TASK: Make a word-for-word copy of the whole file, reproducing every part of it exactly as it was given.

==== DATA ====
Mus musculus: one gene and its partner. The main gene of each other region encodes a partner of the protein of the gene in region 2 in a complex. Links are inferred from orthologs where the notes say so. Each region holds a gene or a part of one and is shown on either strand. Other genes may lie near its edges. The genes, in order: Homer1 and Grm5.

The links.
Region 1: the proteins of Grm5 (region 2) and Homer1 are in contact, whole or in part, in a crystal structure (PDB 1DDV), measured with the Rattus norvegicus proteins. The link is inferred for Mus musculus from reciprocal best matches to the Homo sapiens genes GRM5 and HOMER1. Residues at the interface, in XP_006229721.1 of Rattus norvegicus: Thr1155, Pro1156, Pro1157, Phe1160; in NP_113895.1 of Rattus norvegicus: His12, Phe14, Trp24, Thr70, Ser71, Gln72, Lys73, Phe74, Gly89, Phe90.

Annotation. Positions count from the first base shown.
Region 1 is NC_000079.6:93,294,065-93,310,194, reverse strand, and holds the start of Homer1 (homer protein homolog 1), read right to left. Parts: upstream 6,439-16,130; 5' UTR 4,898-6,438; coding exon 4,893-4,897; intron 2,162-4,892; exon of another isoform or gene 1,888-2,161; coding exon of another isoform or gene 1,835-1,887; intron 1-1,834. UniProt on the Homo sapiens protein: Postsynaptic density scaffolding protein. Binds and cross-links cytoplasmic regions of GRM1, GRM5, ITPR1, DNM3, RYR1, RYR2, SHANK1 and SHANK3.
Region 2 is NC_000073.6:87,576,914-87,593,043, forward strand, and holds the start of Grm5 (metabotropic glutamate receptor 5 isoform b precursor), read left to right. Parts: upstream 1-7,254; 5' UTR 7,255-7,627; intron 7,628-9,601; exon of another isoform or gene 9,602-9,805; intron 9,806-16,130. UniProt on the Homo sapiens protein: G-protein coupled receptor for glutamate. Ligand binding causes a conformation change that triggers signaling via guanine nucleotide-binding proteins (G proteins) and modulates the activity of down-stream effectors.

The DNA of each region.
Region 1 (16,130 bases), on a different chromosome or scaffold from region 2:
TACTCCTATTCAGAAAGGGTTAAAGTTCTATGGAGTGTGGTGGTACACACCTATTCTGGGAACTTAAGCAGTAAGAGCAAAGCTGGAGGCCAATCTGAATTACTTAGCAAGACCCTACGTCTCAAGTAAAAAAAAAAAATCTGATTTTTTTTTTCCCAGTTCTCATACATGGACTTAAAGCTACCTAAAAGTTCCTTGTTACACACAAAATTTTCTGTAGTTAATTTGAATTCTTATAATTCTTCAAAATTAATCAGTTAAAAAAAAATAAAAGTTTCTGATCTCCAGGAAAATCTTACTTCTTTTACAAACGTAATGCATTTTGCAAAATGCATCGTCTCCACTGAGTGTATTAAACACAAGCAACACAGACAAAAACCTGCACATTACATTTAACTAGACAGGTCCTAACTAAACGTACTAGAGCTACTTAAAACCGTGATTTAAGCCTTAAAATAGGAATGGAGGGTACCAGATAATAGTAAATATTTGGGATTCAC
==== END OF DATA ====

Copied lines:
Mus musculus: one gene and its partner. The main gene of each other region encodes a partner of the protein of the gene in region 2 in a complex. Links are inferred from orthologs where the notes say so. Each region holds a gene or a part of one and is shown on either strand. Other genes may lie near its edges. The genes, in order: Homer1 and Grm5.

The links.
Region 1: the proteins of Grm5 (region 2) and Homer1 are in contact, whole or in part, in a crystal structure (PDB 1DDV), measured with the Rattus norvegicus proteins. The link is inferred for Mus musculus from reciprocal best matches to the Homo sapiens genes GRM5 and HOMER1. Residues at the interface, in XP_006229721.1 of Rattus norvegicus: Thr1155, Pro1156, Pro1157, Phe1160; in NP_113895.1 of Rattus norvegicus: His12, Phe14, Trp24, Thr70, Ser71, Gln72, Lys73, Phe74, Gly89, Phe90.

Annotation. Positions count from the first base shown.
Region 1 is NC_000079.6:93,294,065-93,310,194, reverse strand, and holds the start of Homer1 (homer protein homolog 1), read right to left. Parts: upstream 6,439-16,130; 5' UTR 4,898-6,438; coding exon 4,893-4,897; intron 2,162-4,892; exon of another isoform or gene 1,888-2,161; coding exon of another isoform or gene 1,835-1,887; intron 1-1,834. UniProt on the Homo sapiens protein: Postsynaptic density scaffolding protein. Binds and cross-links cytoplasmic regions of GRM1, GRM5, ITPR1, DNM3, RYR1, RYR2, SHANK1 and SHANK3.
Region 2 is NC_000073.6:87,576,914-87,593,043, forward strand, and holds the start of Grm5 (metabotropic glutamate receptor 5 isoform b precursor), read left to right. Parts: upstream 1-7,254; 5' UTR 7,255-7,627; intron 7,628-9,601; exon of another isoform or gene 9,602-9,805; intron 9,806-16,130. UniProt on the Homo sapiens protein: G-protein coupled receptor for glutamate. Ligand binding causes a conformation change that triggers signaling via guanine nucleotide-binding proteins (G proteins) and modulates the activity of down-stream effectors.

The DNA of each region.
Region 1 (16,130 bases), on a different chromosome or scaffold from region 2:
TACTCCTATTCAGAAAGGGTTAAAGTTCTATGGAGTGTGGTGGTACACACCTATTCTGGGAACTTAAGCAGTAAGAGCAAAGCTGGAGGCCAATCTGAATTACTTAGCAAGACCCTACGTCTCAAGTAAAAAAAAAAAATCTGATTTTTTTTTTCCCAGTTCTCATACATGGACTTAAAGCTACCTAAAAGTTCCTTGTTACACACAAAATTTTCTGTAGTTAATTTGAATTCTTATAATTCTTCAAAATTAATCAGTTAAAAAAAAATAAAAGTTTCTGATCTCCAGGAAAATCTTACTTCTTTTACAAACGTAATGCATTTTGCAAAATGCATCGTCTCCACTGAGTGTATTAAACACAAGCAACACAGACAAAAACCTGCACATTACATTTAACTAGACAGGTCCTAACTAAACGTACTAGAGCTACTTAAAACCGTGATTTAAGCCTTAAAATAGGAATGGAGGGTACCAGATAATAGTAAATATTTGGGATTCAC